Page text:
In order to increase the diversity of the pool of nominees, we particularly encourage nominations by first-time nominators. Below are some guidelines to help you write an effective nomination letter, even if you have never done this before. In the past, the most effective nomination letters are the ones that :
- Place a nominee’s work in context. What is the significance and impact of the nominee’s contributions? Bear in mind that committee members may not be familiar with the subfield of the nominee.
- Provide evidence of recognition by the community. There is no set formula for this, but some possibilities include citation statistics, mention of other prizes and awards, and descriptions of press coverage. The committee, however, recognizes that biases may be present in these metrics.
- Emphasize a nominee’s leadership in their research community or astronomy as a whole, or in the case of the Plaskett Medal, the nominee’s potential for leadership. How do their contributions extend beyond their publications? Are there examples of international leadership?
- (For post-PhD research awards,) describe how the nominee has been able to amplify their research impact via mentoring and collaboration. Has the nominee been able to impact the field in a multiplicative way by producing trainees who have made seminal contributions of their own? Naturally, it is easier to expound on this theme for senior researchers than early career researchers, and this is taken into account by the committee.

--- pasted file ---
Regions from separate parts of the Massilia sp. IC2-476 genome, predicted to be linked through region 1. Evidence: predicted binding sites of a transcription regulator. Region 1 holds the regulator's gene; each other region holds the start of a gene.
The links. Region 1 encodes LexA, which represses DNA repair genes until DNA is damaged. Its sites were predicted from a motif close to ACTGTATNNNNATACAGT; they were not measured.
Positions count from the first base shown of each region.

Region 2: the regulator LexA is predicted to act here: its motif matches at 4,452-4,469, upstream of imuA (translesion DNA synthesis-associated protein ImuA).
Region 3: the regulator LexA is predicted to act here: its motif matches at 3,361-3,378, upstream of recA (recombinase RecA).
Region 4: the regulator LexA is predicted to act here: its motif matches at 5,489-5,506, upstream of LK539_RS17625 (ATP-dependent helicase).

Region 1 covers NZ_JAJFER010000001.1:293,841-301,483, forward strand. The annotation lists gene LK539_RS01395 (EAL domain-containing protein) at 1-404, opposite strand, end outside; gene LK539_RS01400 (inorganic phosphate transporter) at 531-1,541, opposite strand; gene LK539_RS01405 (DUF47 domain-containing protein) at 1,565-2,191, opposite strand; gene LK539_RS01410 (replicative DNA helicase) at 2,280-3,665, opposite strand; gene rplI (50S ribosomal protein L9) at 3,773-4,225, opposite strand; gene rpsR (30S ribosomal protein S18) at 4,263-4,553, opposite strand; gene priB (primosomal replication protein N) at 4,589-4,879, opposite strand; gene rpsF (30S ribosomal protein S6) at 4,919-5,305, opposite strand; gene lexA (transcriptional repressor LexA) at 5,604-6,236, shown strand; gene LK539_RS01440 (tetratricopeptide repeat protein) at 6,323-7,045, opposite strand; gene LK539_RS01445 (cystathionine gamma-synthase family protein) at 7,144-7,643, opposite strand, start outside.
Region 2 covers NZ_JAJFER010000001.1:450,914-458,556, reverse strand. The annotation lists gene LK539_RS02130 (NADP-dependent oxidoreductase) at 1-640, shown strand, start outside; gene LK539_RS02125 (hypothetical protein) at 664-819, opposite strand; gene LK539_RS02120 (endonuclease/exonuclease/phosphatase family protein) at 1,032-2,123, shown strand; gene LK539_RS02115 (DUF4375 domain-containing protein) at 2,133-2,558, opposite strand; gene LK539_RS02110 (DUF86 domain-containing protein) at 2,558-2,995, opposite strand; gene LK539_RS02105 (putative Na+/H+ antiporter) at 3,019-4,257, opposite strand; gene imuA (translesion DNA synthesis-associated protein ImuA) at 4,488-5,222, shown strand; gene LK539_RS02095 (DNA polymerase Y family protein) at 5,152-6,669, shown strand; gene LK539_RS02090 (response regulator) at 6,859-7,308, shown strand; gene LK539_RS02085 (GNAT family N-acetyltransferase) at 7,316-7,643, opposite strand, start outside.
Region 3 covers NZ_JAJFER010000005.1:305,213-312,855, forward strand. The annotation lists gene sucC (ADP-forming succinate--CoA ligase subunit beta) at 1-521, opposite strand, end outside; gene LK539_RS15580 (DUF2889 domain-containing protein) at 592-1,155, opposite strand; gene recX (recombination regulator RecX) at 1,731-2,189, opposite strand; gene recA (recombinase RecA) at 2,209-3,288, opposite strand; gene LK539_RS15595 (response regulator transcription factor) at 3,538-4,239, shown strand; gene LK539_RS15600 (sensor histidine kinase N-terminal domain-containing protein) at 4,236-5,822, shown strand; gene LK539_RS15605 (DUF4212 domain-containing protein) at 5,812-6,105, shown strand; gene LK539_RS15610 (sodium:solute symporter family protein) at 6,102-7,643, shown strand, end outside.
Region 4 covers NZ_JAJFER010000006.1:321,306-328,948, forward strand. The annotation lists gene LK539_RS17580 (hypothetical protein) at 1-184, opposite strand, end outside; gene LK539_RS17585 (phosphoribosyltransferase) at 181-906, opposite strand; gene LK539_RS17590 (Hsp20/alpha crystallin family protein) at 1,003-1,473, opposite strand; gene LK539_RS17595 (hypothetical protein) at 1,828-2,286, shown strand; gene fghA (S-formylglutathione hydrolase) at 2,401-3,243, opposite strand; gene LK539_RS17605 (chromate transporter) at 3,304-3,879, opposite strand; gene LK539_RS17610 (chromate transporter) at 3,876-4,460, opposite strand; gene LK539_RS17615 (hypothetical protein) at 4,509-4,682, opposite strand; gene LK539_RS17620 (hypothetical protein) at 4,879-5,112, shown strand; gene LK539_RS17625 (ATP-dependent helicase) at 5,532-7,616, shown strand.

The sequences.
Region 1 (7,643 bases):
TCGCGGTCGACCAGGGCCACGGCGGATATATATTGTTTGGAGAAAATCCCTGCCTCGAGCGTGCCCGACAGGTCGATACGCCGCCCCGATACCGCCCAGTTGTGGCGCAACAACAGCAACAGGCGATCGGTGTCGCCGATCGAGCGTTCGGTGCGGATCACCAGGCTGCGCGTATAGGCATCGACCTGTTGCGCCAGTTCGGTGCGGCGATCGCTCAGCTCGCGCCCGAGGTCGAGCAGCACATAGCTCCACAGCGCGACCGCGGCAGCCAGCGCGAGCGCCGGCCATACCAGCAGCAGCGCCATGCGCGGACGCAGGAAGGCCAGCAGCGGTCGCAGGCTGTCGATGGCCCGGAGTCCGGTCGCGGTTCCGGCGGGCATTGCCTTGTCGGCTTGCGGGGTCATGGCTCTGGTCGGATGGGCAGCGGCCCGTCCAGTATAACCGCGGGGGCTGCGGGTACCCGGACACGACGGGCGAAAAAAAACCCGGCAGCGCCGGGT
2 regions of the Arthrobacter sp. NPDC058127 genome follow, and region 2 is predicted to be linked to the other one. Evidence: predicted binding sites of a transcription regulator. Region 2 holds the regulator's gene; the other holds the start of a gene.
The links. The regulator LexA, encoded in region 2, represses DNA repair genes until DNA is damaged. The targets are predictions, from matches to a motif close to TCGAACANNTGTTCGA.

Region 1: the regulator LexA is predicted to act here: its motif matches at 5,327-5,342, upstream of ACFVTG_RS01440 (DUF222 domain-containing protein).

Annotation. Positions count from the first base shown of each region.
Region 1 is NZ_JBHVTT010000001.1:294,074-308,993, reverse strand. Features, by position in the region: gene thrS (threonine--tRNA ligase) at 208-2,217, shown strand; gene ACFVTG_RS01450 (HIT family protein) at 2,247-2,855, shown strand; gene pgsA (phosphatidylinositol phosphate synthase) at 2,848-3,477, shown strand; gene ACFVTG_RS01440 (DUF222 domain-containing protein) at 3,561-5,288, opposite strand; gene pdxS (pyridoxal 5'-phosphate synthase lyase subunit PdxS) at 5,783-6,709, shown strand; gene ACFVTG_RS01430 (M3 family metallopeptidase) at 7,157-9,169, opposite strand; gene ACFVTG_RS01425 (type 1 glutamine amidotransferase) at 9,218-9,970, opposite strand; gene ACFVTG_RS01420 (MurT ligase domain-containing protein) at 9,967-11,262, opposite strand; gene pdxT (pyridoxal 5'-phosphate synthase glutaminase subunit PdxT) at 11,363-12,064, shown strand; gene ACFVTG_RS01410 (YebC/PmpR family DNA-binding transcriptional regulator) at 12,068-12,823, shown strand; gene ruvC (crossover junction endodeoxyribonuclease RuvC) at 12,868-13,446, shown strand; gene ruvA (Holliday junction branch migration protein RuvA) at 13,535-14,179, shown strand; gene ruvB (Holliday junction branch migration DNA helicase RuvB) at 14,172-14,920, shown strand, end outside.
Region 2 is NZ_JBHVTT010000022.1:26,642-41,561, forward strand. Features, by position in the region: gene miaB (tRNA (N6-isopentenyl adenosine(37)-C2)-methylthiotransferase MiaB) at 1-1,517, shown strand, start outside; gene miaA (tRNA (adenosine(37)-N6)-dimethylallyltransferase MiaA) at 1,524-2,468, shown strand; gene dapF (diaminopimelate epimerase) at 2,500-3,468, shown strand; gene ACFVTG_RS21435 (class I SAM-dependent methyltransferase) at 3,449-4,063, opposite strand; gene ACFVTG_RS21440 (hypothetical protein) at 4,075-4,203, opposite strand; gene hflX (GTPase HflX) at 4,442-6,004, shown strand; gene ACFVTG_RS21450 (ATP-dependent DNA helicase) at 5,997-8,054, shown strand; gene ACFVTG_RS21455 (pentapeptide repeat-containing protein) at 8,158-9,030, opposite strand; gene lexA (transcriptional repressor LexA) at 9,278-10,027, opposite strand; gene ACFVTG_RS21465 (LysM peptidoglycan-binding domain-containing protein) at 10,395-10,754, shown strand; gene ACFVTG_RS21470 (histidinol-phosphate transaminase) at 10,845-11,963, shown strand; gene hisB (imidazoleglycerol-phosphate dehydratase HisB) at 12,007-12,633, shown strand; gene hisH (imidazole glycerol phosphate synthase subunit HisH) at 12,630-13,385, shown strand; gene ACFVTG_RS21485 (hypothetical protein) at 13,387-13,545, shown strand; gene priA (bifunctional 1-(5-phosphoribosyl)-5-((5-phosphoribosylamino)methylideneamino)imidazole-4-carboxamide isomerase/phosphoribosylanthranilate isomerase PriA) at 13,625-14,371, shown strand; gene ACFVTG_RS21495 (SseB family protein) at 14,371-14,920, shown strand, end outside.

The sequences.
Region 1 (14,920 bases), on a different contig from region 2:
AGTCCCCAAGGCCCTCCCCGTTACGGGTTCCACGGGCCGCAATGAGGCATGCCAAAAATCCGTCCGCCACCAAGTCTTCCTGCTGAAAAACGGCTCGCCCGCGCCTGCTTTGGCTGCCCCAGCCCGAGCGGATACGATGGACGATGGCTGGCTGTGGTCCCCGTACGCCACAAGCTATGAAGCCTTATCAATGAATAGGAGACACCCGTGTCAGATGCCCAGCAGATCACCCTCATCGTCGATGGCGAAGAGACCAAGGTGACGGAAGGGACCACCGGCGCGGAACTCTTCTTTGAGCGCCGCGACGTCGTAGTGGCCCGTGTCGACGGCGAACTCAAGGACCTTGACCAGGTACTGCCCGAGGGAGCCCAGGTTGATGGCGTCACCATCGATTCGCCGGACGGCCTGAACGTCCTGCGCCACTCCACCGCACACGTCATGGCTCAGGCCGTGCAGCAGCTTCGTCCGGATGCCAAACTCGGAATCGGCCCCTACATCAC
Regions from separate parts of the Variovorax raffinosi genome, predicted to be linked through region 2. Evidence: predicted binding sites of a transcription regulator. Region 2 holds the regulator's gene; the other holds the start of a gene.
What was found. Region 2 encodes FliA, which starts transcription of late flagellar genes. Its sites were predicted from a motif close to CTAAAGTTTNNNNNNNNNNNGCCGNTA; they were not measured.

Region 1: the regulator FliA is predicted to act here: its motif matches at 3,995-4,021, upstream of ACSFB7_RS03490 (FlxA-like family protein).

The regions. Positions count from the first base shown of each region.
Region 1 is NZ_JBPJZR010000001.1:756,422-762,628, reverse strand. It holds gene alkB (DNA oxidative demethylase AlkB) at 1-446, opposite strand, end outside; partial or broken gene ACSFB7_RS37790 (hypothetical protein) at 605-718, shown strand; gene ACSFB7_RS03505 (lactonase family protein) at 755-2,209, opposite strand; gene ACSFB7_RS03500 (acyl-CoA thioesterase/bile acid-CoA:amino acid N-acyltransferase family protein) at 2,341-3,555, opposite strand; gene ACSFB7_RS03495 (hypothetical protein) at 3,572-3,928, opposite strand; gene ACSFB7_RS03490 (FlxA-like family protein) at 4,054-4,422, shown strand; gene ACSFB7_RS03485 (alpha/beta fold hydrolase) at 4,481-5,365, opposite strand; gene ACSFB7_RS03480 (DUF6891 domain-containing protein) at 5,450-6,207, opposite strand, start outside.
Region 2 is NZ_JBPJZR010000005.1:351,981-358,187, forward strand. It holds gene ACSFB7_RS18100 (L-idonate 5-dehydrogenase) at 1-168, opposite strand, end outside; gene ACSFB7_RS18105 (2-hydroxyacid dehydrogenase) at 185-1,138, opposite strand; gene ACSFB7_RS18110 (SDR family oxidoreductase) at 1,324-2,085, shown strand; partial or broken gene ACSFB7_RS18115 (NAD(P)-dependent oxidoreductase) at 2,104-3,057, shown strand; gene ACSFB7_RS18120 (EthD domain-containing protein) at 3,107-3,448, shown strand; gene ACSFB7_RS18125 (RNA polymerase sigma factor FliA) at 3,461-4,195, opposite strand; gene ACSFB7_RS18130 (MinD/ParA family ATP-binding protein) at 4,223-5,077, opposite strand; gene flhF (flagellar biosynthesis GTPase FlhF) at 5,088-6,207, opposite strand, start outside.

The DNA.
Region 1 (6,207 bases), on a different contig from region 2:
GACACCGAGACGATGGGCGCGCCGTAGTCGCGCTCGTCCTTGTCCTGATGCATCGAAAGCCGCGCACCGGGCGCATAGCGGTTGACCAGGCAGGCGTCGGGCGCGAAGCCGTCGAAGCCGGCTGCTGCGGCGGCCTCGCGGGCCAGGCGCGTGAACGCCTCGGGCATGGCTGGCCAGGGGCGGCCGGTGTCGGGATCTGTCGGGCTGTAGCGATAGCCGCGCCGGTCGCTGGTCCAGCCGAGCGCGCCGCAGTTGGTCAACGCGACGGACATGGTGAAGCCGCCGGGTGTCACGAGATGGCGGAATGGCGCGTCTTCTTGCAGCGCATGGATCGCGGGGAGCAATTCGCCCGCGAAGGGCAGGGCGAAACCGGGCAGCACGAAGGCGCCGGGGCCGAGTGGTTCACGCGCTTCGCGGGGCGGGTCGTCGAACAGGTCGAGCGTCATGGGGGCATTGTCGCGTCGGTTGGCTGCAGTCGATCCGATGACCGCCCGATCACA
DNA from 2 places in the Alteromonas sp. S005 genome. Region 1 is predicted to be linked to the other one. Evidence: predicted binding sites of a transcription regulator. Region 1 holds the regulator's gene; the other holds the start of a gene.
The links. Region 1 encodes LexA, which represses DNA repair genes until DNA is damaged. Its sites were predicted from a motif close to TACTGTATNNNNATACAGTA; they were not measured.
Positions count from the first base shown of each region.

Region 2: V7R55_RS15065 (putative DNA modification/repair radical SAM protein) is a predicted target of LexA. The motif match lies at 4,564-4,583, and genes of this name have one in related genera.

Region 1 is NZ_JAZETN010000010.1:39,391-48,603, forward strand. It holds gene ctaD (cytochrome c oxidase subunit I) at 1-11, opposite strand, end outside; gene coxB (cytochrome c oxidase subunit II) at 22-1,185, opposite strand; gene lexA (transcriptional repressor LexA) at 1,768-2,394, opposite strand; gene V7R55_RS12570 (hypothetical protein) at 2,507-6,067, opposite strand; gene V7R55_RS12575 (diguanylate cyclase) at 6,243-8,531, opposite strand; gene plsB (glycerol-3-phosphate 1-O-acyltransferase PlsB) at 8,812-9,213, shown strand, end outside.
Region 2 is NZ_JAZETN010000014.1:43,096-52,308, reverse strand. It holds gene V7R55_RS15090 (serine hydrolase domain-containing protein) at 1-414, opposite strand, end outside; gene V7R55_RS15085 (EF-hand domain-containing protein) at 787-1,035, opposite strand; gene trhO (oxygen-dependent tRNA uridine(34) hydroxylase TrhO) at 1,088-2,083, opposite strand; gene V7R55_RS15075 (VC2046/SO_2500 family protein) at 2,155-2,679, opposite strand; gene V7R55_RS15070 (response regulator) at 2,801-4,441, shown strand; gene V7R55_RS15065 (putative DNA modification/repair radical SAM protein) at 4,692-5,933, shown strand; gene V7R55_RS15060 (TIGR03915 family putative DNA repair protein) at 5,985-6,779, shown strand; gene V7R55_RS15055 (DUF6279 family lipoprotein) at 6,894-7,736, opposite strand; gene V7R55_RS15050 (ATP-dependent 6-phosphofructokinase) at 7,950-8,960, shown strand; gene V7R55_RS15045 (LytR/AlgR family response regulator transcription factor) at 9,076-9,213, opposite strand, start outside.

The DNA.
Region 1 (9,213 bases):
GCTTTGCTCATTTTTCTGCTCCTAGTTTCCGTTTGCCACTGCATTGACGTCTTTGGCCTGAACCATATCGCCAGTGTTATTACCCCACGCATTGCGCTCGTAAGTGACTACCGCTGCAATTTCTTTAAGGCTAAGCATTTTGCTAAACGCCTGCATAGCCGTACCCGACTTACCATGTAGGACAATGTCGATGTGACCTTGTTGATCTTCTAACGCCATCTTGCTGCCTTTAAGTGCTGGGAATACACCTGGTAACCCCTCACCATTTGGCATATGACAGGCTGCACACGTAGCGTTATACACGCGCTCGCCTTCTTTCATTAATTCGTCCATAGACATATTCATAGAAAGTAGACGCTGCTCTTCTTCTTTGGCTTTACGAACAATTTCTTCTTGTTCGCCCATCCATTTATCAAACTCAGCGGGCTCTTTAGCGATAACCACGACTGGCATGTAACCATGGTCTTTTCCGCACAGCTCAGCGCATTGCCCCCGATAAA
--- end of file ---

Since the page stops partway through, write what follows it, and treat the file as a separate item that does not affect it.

- Provide information about extenuating circumstances. Examples include medical or parental leaves or anything else that the nominator feels is important for the committee to be aware of. This year, an additional (short) letter along this theme may be submitted for any of the awards.
Nominators are welcome to submit their own free-form letter. However, they are also welcome to organize their letters using the above points. The committee evaluates nomination packages holistically; therefore, the above bullet points are simply suggestions, and should not be viewed as evaluation criteria that must be addressed. Indeed, it is possible to put together a successful nomination letter that is based on a small number of compelling arguments rather than broad coverage of all the above considerations.
The committee does not take the number of letter signatories into consideration, and indeed, there are many examples of successful nominations that were written by solo authors. However, joint letters can be effective if co-authors are able to highlight different aspects of a nominee’s achievements.